Bushbury Works in 1899

The following is a description of the works, that was taken from an article in 'The Electrician', of March 10th, 1899. Although much of the site was occupied by the original 1888 buildings, the works were extended in the 20th century.

Although the engineering works of the Electric Construction Co. (Limited), at Wolverhampton, have been many years in existence, the fact that they have recently been considerably extended, as well as that there is now being carried on in them construction work for several electrical engineering contracts of special importance and interest, will render particularly appropriate some account of' these works at the present time. Through the courtesy of Mr. A. B. Blackburn we recently had an opportunity of going round the works, and we propose to combine with a general description of the works, some particulars of the special work we saw in hand on that occasion.

We will commence with a short history of the development of this important engineering undertaking. The Electric Construction Co. (Limited) was registered on July 20, 1893, with a subscribed capital of nearly a quarter of a million in shares, and some £170,000 in debentures. It was formed to take over the original Electric Construction Corporation which had been formed in May, 1889, with a capital of £500,000, in £10 shares, the immediate predecessor of this corporation having been the firm of Messrs. Elwell-Parker (Limited). The Directorial Board of the present concern is an influential one, the Chairman, Sir Daniel Cooper, Bart., G.C.M.G., being associated with Sir James Pender, Bart., K.G. , Sir Henry Mance, and Messrs. J.W. Barclay, J. Irvine Courtenay, and P.E. Beechcroft. The manager is Mr. A. B. Blackburn, and the secretarial work is in charge of Mr. James Gray at the London Office.

The works in the late 1960's.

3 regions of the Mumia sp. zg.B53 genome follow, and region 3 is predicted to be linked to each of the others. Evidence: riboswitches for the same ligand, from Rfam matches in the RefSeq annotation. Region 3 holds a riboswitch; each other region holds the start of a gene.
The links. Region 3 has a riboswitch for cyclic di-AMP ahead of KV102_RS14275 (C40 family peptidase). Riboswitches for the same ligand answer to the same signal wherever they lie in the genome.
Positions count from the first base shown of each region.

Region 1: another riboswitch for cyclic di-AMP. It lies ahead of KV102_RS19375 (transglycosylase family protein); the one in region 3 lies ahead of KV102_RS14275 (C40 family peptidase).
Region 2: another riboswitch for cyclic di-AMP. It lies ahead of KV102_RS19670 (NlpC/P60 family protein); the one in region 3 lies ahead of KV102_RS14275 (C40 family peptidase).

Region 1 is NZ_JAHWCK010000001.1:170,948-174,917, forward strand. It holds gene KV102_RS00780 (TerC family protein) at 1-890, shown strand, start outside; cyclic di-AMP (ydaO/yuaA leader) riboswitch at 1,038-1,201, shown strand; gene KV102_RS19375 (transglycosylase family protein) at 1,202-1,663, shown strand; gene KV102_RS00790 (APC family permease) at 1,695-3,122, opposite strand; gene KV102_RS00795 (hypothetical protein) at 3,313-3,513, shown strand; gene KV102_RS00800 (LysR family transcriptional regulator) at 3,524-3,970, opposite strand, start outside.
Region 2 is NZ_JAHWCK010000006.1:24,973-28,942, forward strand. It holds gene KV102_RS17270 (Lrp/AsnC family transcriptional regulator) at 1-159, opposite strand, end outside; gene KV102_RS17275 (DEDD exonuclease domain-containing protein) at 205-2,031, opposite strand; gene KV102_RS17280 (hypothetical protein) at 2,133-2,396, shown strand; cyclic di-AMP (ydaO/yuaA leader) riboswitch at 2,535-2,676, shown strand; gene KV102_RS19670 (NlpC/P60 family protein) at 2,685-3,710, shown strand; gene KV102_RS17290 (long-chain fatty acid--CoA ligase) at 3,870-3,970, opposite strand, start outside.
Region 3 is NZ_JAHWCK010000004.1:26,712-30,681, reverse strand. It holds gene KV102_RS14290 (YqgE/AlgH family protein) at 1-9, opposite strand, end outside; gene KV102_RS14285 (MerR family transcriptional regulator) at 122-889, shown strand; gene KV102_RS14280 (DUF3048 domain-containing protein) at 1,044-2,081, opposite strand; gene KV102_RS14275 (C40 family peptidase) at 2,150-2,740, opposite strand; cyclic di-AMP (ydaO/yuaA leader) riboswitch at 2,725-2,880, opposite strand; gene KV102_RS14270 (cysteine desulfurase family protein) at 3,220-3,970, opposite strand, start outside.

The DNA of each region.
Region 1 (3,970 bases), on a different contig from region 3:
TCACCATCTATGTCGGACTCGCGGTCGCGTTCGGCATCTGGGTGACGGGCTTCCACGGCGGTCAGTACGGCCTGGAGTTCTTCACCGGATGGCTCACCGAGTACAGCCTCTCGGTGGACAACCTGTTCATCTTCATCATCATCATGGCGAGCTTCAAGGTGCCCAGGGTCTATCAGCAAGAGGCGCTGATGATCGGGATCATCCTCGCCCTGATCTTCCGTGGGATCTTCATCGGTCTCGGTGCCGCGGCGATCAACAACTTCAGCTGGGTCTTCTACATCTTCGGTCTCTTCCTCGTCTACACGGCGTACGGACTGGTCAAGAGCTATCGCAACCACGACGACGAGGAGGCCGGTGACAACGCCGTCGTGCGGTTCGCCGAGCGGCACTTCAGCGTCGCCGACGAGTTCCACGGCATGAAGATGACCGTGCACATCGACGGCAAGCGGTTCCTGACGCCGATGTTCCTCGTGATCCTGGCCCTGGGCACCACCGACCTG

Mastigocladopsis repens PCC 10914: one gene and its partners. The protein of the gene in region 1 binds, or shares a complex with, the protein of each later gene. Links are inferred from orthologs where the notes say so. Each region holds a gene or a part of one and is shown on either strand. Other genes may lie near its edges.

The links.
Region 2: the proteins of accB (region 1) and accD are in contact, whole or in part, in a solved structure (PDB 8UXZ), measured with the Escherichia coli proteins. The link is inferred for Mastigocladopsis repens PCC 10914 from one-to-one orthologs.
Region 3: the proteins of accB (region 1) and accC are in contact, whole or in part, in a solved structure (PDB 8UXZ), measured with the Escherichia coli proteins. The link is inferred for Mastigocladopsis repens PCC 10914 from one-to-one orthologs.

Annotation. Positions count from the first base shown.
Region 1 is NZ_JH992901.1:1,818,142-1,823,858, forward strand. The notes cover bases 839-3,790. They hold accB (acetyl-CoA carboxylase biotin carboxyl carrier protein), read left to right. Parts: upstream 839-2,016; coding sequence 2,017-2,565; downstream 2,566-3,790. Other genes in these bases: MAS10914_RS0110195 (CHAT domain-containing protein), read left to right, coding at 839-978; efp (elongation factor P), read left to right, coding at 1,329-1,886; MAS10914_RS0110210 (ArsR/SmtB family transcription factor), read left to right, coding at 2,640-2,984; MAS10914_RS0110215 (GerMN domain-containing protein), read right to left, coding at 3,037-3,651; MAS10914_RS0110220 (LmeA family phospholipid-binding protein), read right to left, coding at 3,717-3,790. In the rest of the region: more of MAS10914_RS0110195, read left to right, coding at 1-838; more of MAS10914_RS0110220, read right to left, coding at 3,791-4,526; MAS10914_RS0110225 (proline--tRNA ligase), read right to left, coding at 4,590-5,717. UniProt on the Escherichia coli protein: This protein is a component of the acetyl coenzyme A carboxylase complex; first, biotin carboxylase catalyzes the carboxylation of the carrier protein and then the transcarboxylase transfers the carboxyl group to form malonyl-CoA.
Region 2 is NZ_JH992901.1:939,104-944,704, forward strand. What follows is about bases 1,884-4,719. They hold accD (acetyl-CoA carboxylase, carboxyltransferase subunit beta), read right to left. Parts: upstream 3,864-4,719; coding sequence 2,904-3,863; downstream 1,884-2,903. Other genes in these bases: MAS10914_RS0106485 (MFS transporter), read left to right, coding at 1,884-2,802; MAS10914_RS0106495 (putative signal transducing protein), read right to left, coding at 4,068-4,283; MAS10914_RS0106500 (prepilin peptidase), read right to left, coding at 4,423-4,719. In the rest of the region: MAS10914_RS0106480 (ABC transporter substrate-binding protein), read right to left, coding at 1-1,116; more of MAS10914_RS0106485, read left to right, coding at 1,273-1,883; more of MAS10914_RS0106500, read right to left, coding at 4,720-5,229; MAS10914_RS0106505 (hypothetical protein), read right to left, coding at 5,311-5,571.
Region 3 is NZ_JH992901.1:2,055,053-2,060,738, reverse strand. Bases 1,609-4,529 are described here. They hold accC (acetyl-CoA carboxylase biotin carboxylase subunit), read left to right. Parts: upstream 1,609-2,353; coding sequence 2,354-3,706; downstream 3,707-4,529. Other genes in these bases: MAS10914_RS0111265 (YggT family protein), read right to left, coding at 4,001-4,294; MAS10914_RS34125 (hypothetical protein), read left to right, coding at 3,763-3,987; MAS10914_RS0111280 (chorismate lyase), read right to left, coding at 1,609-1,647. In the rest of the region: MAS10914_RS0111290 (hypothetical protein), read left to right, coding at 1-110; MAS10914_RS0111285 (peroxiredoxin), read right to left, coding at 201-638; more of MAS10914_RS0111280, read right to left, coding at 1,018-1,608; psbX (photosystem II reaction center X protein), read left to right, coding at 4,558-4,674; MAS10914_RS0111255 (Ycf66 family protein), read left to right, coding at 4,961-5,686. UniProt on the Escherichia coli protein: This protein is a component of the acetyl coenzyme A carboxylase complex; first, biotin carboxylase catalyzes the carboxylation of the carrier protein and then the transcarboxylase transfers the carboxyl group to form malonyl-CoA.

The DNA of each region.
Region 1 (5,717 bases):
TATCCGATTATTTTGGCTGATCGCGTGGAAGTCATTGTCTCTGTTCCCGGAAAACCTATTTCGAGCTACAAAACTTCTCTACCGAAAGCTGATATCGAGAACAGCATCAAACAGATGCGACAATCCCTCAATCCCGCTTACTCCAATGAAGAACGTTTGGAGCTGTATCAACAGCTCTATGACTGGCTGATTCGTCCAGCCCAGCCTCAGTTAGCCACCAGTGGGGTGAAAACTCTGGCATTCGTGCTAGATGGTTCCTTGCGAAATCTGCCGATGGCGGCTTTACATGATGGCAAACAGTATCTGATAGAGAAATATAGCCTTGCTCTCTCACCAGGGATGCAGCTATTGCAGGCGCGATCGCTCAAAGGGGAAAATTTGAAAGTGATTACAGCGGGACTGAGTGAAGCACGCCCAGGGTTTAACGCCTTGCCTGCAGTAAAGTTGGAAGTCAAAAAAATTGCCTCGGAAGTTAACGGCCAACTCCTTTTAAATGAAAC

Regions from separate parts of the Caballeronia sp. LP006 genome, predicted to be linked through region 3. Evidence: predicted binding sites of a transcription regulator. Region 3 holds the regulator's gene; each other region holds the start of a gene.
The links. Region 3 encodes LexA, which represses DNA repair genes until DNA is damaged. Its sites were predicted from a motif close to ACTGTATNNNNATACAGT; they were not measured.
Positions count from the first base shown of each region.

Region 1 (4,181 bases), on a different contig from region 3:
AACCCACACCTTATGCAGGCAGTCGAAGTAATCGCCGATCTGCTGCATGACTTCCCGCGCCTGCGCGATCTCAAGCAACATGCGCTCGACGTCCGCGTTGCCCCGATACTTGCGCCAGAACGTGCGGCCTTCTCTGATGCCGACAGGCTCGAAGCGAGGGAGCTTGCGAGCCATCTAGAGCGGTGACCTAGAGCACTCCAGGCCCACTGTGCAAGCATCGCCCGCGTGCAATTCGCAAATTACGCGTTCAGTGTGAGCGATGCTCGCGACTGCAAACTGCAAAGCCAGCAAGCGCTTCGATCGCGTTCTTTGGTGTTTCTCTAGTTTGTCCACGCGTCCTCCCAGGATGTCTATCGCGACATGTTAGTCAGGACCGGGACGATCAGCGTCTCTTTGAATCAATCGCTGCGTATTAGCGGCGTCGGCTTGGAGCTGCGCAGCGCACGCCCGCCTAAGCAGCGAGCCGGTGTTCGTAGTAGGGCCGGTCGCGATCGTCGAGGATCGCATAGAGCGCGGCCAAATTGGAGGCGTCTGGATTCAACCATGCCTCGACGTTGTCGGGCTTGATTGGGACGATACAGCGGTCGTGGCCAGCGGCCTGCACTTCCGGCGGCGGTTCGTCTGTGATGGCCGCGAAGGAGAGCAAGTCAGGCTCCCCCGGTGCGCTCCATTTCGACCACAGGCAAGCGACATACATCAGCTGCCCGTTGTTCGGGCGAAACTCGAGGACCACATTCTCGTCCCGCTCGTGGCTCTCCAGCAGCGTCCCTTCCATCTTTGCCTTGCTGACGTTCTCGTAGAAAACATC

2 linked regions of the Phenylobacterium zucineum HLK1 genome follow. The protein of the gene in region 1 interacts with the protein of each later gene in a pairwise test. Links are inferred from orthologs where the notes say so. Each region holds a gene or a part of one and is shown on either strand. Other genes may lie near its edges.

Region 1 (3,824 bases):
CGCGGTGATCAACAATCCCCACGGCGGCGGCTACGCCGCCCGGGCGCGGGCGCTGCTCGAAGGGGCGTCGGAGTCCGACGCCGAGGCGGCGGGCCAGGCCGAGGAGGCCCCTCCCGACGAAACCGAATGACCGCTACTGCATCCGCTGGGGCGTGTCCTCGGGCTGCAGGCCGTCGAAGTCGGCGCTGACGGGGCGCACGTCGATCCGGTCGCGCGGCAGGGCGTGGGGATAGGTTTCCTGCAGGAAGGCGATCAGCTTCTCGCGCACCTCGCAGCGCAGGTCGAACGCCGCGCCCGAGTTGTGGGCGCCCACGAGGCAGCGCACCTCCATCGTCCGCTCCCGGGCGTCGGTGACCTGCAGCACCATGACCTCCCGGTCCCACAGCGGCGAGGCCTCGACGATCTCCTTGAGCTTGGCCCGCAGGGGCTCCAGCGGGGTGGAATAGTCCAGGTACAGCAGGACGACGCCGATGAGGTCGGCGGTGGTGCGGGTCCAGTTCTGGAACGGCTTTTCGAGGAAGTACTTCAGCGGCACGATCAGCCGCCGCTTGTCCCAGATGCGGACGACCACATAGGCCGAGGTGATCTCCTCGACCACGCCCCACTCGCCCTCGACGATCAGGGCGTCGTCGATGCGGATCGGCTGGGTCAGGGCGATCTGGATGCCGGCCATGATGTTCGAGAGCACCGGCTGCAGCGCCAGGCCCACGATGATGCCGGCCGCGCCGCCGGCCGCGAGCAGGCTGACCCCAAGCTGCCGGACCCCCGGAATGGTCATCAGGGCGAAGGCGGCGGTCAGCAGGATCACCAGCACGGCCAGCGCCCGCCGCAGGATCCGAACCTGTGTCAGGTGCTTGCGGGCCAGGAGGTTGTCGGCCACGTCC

At the time of their erection in 1892 the Bushbury Engineering works, which is the name of the E.C.C. works at Wolverhampton, were the only ones in the country for which it could be claimed that they had been designed and built throughout for the purposes of electrical engineering constructive work, and they still are, we believe, the largest of such works for purely electrical manufactures in this country. The area of the site on which they stand extends to about 28 acres, upwards of 5 acres being covered by buildings in three detached main blocks.

The general arrangement of the workshops, offices, etc., is clearly indicated in the accompanying ground plan of the works. Within the smal1est of the blocks is a well appointed physical laboratory, together with the pattern shop, this being on the left of the main entrance. The second block contains brass and iron foundries, and the smithy is separated from the first by an open roadway with a double line of railway tracks which pass the foundry end and enter the third and principal block wherein are all the machine other workshops. 

Practically the whole of the works are on the ground floor, the exceptions being the meter and arc lamp shops and two staff officers' rooms. By this arrangement the convenience of access and supervision is considerable. Our first visit was to the Physical laboratory department, which is well removed from all sources of vibration and disturbance, and although situated at some distance from the shops, where the machinery under test would be, the laboratory is connected with these various departments by numerous cables and signal lines, thus enabling the necessary measurements to be made as accurately and quickly as if the laboratory was adjacent to the test beds. The equipment of the laboratory includes Kelvin balances of various sizes for current and pressure measurement, transformers obtaining various test pressures, electrostatic voltmeters and general equipment and electrical testing instruments, including a very expeditiously arranged hysteresis meter, which is driven by a small electric motor.

Beyond the laboratory and under another roof, is the pattern shop and pattern store room, the former containing the usual wood-working tools, lathes, boring machines etc. There is a peculiar interest associated with this department, in that the machine tools are all driven by a single small 4h.p. motor of the old-fashioned Elwell-Parker wall box type, this being the first machine built by the predecessors of the present company. The motor has been running in its present position almost continuously for 15 years, and has involved practically no expense for repairs with the exception that the commutator has been renewed once.